Born three scores ago in Bangalore, Kiran Mazumdar-Shaw had to undergo challenges that only the really focused and determined could handle. And after all these time? She has come to be Forbes 85th most powerful woman in the world.
How and what exactly makes her worthy of such accolade?
Kiran completed her Bachelors in Zoology at Bangalore University in 1973 and her postgraduate studies at Melbourne University in 1975. She then did some time as trainee, consultant, and technical manager until she started Biocon in 1978 as a company manufacturing industrial enzymes.
Parenthetically, Biocon is a biotechnology company from Ireland. And it was actually that chance meeting with Les Auchincloss, who offered her to be a business partner in India, was how her Biocon began.
Was it that simple? No. Kiran refused at first since she’s into science and not entrepreneurship, but with Les’ buy-back clause in case the business failed, she finally accepted. Things were starting to heat up as she faced credibility issues back in India and that’s because of her youth, gender, and back then biotechnology was still an unknown business model – so no financial institution wanted to back her and that she even found it hard to recruit people.
With Rs. 10,000 as initial capital and two employees, Kiran then commenced operations at the garage of her rented house. Hmm… sounds familiar eh, garage? Just like Steve Jobs, at their garage and just two years ahead of Kiran, 1976.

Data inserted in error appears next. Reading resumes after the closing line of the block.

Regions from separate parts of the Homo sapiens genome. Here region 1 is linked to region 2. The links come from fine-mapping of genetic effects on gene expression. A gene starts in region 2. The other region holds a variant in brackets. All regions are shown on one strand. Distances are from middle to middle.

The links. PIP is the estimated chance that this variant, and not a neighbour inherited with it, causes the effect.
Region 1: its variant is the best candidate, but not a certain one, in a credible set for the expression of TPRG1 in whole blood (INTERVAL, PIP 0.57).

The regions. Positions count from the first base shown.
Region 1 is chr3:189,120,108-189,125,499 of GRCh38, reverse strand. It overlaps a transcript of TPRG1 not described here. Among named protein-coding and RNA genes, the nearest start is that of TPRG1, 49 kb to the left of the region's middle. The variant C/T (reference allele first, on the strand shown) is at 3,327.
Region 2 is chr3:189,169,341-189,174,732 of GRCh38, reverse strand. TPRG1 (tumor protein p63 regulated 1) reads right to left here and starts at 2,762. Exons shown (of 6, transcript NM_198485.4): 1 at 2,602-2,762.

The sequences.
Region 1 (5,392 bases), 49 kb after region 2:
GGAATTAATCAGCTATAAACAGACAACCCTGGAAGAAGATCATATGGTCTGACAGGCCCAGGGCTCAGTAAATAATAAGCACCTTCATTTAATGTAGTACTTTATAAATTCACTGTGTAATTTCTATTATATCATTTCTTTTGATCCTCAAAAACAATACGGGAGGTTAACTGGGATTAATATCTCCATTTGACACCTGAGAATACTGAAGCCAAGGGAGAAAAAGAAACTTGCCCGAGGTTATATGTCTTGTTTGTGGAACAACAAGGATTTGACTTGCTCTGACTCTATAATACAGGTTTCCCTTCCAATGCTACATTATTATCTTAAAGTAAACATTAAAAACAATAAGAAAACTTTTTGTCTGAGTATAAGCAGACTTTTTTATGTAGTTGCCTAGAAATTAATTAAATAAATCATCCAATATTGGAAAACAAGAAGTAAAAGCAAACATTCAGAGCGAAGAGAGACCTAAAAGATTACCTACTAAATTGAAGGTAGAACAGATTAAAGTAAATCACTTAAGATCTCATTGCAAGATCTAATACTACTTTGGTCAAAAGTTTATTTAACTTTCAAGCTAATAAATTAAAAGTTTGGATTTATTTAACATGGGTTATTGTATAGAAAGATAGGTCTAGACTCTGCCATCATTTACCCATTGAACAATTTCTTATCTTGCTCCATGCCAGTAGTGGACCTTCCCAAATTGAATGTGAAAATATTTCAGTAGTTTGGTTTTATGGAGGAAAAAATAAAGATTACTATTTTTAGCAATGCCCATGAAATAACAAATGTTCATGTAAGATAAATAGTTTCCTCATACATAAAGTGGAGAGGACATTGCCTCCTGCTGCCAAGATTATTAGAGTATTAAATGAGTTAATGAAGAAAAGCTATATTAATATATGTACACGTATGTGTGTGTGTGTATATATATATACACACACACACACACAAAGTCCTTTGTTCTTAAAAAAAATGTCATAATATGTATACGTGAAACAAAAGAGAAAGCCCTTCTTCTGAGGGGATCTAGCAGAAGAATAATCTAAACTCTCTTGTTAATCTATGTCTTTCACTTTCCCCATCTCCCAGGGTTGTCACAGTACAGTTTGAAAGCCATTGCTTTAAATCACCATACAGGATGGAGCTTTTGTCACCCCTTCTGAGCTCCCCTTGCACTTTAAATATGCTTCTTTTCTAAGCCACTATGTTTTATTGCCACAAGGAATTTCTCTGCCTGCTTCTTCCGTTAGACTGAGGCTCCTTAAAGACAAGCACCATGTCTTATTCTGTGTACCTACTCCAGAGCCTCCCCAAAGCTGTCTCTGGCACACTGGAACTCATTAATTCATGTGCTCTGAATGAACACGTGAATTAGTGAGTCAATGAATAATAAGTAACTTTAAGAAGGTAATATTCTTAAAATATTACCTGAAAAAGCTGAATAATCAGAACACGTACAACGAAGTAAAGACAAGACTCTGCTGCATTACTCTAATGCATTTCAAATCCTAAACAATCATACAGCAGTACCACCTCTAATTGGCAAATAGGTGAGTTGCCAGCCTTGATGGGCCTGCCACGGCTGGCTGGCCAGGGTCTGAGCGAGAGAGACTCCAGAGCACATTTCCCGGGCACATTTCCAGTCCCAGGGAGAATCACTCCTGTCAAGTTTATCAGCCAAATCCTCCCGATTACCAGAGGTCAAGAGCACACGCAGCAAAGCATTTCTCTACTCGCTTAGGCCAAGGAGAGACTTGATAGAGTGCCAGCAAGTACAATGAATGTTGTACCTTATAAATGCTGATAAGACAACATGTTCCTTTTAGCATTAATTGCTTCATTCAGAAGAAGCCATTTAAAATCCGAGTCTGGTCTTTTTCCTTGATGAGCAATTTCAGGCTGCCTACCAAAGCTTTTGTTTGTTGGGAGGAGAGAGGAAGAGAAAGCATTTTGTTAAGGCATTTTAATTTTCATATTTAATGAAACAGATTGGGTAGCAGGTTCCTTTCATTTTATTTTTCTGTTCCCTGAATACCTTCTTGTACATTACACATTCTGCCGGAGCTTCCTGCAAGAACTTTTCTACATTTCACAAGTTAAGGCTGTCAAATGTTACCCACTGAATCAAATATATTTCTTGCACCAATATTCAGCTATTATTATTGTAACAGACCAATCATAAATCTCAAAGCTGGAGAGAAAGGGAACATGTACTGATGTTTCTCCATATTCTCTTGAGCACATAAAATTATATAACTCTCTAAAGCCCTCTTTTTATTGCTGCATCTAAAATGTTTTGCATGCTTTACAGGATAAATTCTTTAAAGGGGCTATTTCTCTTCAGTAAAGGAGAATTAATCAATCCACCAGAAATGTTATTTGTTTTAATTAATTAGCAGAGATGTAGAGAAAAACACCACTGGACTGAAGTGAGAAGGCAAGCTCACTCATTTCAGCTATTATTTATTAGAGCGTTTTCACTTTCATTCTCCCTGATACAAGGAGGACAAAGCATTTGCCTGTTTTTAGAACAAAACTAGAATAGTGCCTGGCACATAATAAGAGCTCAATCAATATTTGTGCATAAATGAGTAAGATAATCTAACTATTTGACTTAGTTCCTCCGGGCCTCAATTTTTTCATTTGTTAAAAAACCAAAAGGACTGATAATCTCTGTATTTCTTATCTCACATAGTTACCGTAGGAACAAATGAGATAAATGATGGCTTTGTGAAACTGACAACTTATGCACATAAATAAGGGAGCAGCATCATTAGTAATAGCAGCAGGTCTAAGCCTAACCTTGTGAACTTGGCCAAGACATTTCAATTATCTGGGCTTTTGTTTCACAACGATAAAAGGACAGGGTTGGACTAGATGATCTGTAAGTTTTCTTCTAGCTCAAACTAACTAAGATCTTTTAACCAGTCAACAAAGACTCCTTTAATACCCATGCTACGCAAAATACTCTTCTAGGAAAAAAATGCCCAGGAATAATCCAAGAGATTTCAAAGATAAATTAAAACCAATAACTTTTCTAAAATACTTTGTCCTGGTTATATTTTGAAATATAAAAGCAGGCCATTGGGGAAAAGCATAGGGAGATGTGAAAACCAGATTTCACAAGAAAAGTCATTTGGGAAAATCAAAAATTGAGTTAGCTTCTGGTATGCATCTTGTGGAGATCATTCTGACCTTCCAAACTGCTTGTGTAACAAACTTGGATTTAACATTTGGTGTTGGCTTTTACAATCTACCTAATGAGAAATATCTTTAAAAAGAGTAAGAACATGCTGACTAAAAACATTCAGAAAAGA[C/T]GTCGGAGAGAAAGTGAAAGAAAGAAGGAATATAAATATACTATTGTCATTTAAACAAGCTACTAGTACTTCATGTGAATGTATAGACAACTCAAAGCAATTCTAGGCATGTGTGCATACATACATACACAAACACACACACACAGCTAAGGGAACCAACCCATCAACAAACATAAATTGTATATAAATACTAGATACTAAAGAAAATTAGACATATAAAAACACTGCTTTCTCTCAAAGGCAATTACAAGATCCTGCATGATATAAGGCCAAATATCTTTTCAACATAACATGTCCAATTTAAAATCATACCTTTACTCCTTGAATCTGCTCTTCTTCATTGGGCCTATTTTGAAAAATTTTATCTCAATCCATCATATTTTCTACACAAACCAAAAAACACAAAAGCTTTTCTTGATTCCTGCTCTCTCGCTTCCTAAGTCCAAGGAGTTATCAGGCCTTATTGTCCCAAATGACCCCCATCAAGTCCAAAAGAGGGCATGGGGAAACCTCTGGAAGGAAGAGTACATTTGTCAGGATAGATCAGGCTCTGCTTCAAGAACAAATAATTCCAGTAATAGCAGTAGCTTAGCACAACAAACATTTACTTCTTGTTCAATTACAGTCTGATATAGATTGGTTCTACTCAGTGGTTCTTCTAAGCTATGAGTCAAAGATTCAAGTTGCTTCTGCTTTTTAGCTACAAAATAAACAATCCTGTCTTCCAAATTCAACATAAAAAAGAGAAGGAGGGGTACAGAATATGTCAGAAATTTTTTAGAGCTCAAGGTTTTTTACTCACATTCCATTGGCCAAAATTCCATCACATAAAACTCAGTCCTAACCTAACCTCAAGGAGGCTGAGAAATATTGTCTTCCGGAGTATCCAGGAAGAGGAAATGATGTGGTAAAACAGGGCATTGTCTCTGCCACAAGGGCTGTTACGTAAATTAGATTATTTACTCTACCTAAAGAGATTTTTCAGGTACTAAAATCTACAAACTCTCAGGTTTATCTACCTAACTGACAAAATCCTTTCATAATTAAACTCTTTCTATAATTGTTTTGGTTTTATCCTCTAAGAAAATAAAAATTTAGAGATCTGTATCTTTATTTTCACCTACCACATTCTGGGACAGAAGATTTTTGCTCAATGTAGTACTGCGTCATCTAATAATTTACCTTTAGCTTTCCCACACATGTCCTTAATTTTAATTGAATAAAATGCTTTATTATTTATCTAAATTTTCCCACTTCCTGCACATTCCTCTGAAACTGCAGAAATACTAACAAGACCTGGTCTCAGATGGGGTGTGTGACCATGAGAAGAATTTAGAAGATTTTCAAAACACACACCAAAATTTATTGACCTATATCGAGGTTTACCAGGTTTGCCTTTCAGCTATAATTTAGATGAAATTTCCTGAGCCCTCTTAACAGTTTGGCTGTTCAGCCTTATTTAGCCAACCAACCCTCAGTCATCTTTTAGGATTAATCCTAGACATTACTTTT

Consequently, she even faced more challenges after setting up, technological and infrastructural ones at that – like the need for uninterrupted power, quality water, sterile laboratories, and the latest research equipments among others. Must be tough to be in India especially back in the days, huh? Well, as they say, “the road to success is never easy, if it were then all of us would be accomplished.”
In the end, all her hard work and resilience paid off.
With her leadership, Biocon has transformed from just manufacturing enzymes to a fully integrated bio-pharmaceutical company – building cutting-edge capabilities, global credibility, and manufacturing and marketing on a global scale. To date, it has Asia’s largest insulin and statin facilities as well as the largest perfusion-based antibody production facilities.
Now, is that Power? It’s her attitude even from the start and the scope of what she does. Not to mention last year as according to Forbes, she authored two game-changing deals – developing generic insulin with Mylan and an oral insulin with Bristol-Myers. How many are suffering from diabetes? How many could afford its medication? That’s the focus of Kiran – making affordable medicine for the world. Besides philanthropy which she does with her Biocon Foundation, that’s social responsibility.
For leaders out there, it would be good to reemphasize the value of partnering and of maximizing skills.
What’s your take?